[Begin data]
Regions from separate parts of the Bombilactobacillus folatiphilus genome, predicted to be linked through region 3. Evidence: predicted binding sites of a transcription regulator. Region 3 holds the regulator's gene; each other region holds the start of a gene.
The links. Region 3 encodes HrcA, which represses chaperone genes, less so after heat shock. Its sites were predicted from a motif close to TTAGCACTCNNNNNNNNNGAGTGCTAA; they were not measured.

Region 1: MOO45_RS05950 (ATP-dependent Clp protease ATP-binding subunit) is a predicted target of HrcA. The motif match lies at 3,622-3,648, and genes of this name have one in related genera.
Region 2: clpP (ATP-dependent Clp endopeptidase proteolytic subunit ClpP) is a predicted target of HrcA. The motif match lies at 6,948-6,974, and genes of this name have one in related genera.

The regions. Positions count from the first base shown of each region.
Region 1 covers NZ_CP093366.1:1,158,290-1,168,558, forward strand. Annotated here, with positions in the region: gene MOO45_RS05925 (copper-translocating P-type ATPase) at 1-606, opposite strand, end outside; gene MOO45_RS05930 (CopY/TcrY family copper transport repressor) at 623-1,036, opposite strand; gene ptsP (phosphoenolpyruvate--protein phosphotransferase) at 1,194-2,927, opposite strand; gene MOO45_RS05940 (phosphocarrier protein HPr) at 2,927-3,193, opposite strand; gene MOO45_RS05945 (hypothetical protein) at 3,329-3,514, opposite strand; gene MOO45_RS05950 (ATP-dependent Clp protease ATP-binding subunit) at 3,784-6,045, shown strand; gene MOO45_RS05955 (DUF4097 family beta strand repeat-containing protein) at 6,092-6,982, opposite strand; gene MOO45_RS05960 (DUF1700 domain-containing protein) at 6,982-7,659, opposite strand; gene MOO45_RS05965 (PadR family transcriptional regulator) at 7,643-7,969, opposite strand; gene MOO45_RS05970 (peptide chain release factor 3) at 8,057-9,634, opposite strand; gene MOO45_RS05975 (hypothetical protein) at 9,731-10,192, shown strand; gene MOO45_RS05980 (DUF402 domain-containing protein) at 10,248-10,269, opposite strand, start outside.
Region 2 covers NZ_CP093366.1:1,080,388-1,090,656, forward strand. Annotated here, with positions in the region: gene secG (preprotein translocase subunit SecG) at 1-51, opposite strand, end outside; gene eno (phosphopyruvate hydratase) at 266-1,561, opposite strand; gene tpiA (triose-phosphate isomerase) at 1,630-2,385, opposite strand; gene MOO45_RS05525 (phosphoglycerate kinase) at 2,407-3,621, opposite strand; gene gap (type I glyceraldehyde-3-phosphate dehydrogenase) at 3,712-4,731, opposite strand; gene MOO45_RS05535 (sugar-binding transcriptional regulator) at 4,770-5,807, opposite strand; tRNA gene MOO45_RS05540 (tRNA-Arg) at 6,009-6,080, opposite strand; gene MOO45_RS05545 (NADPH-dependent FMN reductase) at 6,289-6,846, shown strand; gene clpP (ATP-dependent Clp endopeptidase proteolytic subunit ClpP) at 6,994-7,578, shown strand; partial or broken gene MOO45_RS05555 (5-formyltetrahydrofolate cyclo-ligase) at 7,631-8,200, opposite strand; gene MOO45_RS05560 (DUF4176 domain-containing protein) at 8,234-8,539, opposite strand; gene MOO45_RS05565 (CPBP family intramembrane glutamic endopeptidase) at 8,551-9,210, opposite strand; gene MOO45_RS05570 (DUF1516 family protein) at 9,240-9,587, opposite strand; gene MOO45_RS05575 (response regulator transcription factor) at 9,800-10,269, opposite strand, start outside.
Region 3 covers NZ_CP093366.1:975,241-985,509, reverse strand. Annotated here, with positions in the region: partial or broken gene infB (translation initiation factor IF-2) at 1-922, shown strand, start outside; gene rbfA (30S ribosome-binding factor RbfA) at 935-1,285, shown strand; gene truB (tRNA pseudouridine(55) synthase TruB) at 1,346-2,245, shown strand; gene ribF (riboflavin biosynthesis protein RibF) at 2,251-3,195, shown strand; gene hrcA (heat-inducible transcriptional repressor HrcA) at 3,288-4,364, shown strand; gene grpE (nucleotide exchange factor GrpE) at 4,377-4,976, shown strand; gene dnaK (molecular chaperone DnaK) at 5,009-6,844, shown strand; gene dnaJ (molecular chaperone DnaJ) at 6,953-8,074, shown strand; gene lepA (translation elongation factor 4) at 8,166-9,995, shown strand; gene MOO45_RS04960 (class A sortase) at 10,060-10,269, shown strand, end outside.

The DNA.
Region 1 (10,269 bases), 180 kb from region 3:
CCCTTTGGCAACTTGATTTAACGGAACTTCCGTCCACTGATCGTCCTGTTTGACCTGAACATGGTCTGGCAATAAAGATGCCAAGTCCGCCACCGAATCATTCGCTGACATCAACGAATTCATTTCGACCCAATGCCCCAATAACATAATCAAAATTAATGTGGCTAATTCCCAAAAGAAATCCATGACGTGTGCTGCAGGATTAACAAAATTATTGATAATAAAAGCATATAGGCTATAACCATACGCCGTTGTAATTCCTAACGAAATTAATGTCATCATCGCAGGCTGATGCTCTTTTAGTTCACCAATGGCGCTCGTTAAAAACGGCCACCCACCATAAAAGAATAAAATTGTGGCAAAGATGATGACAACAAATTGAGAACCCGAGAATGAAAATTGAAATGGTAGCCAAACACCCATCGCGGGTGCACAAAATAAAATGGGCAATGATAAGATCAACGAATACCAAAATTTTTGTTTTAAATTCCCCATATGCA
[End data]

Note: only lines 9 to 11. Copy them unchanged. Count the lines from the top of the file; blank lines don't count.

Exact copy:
The DNA.
Region 1 (10,269 bases), 180 kb from region 3:
CCCTTTGGCAACTTGATTTAACGGAACTTCCGTCCACTGATCGTCCTGTTTGACCTGAACATGGTCTGGCAATAAAGATGCCAAGTCCGCCACCGAATCATTCGCTGACATCAACGAATTCATTTCGACCCAATGCCCCAATAACATAATCAAAATTAATGTGGCTAATTCCCAAAAGAAATCCATGACGTGTGCTGCAGGATTAACAAAATTATTGATAATAAAAGCATATAGGCTATAACCATACGCCGTTGTAATTCCTAACGAAATTAATGTCATCATCGCAGGCTGATGCTCTTTTAGTTCACCAATGGCGCTCGTTAAAAACGGCCACCCACCATAAAAGAATAAAATTGTGGCAAAGATGATGACAACAAATTGAGAACCCGAGAATGAAAATTGAAATGGTAGCCAAACACCCATCGCGGGTGCACAAAATAAAATGGGCAATGATAAGATCAACGAATACCAAAATTTTTGTTTTAAATTCCCCATATGCA